Overly sensitive employees can be quick to perceive “discrimination.” They may look at others’ actions as hostile, based on past experiences elsewhere. But that doesn’t mean a court will agree and punish an employer that hasn’t discriminated.
Reality: It takes more than a few slights to make a winning discrimination case.
Recent case: Herbert Blackmon, who is black, worked for the city of Chicago as a building inspector. He and other inspectors shared office space and computer stations. There were only 10 computers, so inspectors had to take turns. The computer stations were separated by a divider, with five on each side.
Blackmon noticed that Hispanic and white inspectors almost always sat on one side and black employees used the other side, along with a few white inspectors. When a white inspector allegedly told Blackmon he belonged on the other side, Blackmon saw racial discrimination and complained.
Blackmon was offered a transfer and took it. But his new supervisor found fault with his work and sometimes yelled at him. Eventually, Blackmon was terminated for allegedly.
He sued, alleging he was the victim of race discrimination.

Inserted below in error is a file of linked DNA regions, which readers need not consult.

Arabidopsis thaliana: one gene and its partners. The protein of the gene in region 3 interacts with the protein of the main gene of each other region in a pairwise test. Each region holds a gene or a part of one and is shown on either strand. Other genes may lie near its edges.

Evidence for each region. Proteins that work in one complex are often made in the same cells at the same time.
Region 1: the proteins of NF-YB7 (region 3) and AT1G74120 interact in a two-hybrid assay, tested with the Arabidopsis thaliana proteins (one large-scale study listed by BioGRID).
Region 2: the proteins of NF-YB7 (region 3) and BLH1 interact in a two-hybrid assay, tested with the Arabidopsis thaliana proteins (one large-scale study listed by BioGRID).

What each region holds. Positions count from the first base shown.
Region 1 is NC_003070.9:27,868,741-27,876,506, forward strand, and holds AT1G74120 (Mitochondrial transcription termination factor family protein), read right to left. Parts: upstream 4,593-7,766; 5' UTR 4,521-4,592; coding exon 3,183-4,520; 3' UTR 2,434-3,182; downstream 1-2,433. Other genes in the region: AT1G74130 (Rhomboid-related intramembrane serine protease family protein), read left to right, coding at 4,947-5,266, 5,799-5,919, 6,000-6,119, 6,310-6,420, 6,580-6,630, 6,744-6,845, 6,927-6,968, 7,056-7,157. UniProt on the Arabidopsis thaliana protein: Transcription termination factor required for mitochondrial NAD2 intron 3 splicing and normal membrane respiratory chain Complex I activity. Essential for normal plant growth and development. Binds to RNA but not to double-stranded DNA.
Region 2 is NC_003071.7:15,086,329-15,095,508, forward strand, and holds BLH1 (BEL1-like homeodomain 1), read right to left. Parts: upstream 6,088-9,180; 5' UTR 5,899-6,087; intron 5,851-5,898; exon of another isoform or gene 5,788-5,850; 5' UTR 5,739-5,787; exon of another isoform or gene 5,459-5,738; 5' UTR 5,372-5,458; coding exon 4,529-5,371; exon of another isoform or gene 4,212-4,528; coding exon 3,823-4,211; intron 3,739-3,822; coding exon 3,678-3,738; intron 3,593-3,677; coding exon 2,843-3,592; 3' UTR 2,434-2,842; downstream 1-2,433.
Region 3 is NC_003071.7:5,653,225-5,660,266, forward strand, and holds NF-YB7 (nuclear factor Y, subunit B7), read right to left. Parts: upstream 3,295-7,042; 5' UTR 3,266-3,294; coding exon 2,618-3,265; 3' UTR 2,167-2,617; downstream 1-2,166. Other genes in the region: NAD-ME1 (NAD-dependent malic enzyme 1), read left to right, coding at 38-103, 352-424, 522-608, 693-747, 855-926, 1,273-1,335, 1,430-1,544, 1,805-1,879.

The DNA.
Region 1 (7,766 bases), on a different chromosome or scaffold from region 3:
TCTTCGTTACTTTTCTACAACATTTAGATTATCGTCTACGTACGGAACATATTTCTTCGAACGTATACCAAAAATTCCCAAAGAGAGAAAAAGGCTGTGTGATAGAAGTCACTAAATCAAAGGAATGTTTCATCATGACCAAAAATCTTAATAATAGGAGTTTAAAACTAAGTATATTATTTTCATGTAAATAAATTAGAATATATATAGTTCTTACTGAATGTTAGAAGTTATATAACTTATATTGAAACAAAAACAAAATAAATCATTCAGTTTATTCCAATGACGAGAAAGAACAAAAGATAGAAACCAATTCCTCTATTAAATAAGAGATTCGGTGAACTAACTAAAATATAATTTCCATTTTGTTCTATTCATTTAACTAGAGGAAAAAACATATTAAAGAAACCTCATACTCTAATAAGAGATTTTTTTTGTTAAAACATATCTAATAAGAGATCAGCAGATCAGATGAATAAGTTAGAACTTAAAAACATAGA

The court didn’t buy it. The judge reasoned that the computer stations weren’t segregated by any action on the city’s part, if at all. Plus, being yelled at by one’s supervisor may be unpleasant, but it doesn’t constitute race discrimination by itself. (Blackmon v. City of Chicago, No. 10-C-251, ND IL, 2011)
Final note: Employees aren’t entitled to a perfect workplace. Of course, you can strive for a civil, conflict-free environment. Fix obvious problems before they escalate and train supervisors on effective discipline and.
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- Bias charges false? Discipline isn't retaliation
- Assessing witness credibility in workplace investigations
- Before you decide to fire, make sure past job evaluations support your rationale
- Easy way to head off discrimination suits: Have manager who hired also do the firing